Study Identifies Alarming Security Gap in the Deployment of Generative AI


  • The C-suite prioritizes generative AI innovation over security.
  • Unsecured “shadow AI” tools may result in data risks.
  • Businesses will begin embedding generative AI, requiring deep security measures.

82% percent of C-suite executives believe secure and trustworthy AI is critical. However, only 24% of them build security into their initiatives related to GenAI. That’s according to new research from IBM and Amazon Web Services, joint research announced at RSA Conference 2024 and which detailed results of a survey focused on the views of C-suite executives regarding how to drive safe use cases for AI, with a ton of focus on generative AI. IBM reports that only 24% of respondents considered a security dimension in their generative AI initiatives, whereas nearly 70% say innovation takes precedence over security.

Innovation vs. security tradeoff

While most executives worry unpredictable risks will impact gen AI initiatives, they are not prioritizing security. Even though a fully realized AI threat landscape has not yet occurred, some use cases have involved using ChatGPT or similar to generate phishing email scripts and deepfake audio. IBM X-Force security researchers have warned that, as with more mature technologies, AI systems can increasingly be expected to be targeted on a larger scale.

While a consolidated AI threat surface is only starting to form, IBM X-Force researchers anticipate that once the industry landscape matures around common technologies and enablement models, threat actors will begin to target these AI systems more broadly, the report read. Indeed, that convergence is underway as the market matures rapidly, and leading providers are already emerging across hardware, software, and services.

More immediately concerning, said the IBM report, are those companies that don’t properly secure the AI models they build and use as part of their businesses. Poor application of GenAI tools may lead to mishandling or leaking of sensitive data. According to the report, “shadow AI” is increasing in its usage within organizations as employees use GenAI tools that have not been approved and secured by enterprise security teams.

To this end, IBM announced a framework for securing GenAI in January. Its basic tenets are centralizing data, which is used to train AI models, securing models using a combination of scanning development pipelines for vulnerabilities, enforcing policy and access control for AI use, and securing its usage against live AI model-based attacks.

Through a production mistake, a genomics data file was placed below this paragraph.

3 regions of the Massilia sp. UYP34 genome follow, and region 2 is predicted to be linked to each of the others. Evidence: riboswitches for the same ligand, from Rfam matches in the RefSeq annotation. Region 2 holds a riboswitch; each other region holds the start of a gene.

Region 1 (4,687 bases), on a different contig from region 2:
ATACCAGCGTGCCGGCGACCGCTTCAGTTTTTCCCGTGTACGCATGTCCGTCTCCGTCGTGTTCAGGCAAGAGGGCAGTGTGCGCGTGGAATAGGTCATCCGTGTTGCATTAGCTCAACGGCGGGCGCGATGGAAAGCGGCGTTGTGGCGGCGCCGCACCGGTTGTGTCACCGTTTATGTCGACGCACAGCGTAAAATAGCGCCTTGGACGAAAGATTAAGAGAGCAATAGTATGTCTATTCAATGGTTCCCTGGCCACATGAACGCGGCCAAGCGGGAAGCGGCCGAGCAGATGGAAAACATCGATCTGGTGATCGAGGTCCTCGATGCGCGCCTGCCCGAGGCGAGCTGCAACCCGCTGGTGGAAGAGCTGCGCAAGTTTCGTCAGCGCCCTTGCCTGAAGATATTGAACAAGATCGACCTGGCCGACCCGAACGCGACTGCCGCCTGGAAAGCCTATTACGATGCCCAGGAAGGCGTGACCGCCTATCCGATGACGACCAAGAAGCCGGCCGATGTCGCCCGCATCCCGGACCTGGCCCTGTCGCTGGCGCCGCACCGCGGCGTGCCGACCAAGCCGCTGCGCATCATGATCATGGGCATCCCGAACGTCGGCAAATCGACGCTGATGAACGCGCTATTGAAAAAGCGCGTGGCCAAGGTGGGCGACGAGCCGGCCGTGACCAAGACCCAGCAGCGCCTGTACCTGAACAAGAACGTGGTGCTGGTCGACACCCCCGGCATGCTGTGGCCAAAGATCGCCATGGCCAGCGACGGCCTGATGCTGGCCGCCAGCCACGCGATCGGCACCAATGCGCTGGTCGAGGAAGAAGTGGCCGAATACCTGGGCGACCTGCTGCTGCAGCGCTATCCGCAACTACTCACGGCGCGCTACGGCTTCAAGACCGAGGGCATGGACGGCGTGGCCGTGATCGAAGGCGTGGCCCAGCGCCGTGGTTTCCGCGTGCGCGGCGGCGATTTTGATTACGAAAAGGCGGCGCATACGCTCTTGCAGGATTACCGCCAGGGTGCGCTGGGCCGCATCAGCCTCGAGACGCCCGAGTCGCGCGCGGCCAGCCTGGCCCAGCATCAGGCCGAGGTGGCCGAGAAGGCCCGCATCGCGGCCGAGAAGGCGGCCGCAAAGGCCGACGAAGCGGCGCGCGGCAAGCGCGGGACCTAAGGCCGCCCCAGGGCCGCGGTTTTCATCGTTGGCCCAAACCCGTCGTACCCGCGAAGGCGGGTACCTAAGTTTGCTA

Securing the AI pipeline

On Monday, IBM’s X-Force Red offensive security team rolled out an artificial intelligence testing service that seeks to evaluate AI applications, AI models, and MLSecOps pipelines through red teaming. On Wednesday at the RSA Conference 2024, IBM will present “Innovate Now, Secure Later? Decisions, Decision…” on securing and establishing governance for the AI pipeline.

The second speaker was Ryan Dougherty, the program director for security technology at IBM Security. Speaking to TechTarget Editorial, he said that securing AI right out of the box is one of the prime concerns for IBM Security in the technology space. He said, That’s what makes this area so critical, particularly for the case of generative AI: it’s getting deeply embedded into business applications and processes. Integrating the business fabric raises it above and beyond the potential risks and threats.

According to him, from a business perspective, AI must have a grounding in its real nature.

“Generative AI is trained and operationalized on vast troves of sensitive business data, and we need to secure those new crown jewels because that’s where the competitive advantage comes in. It’s around the data these organizations have and the insights they’re getting by using the generative AI and surfacing it within their applications to improve their businesses,”

Dougherty added that they’re paying a lot of money for the models, which are very expensive. A lot of IP and investment is going into operationalizing these generative AI applications, and businesses simply can’t afford to secure them.

Disclaimer. The information provided is not trading advice. Cryptopolitan.com holds no liability for any investments made based on the information provided on this page. We strongly recommend independent research and/or consultation with a qualified professional before making any investment decision.

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Benson Mawira

Benson is a blockchain reporter who has delved into industry news, on-chain analysis, non-fungible tokens (NFTs), Artificial Intelligence (AI), etc.His area of expertise is the cryptocurrency markets, fundamental and technical analysis.With his insightful coverage of everything in Financial Technologies, Benson has garnered a global readership.

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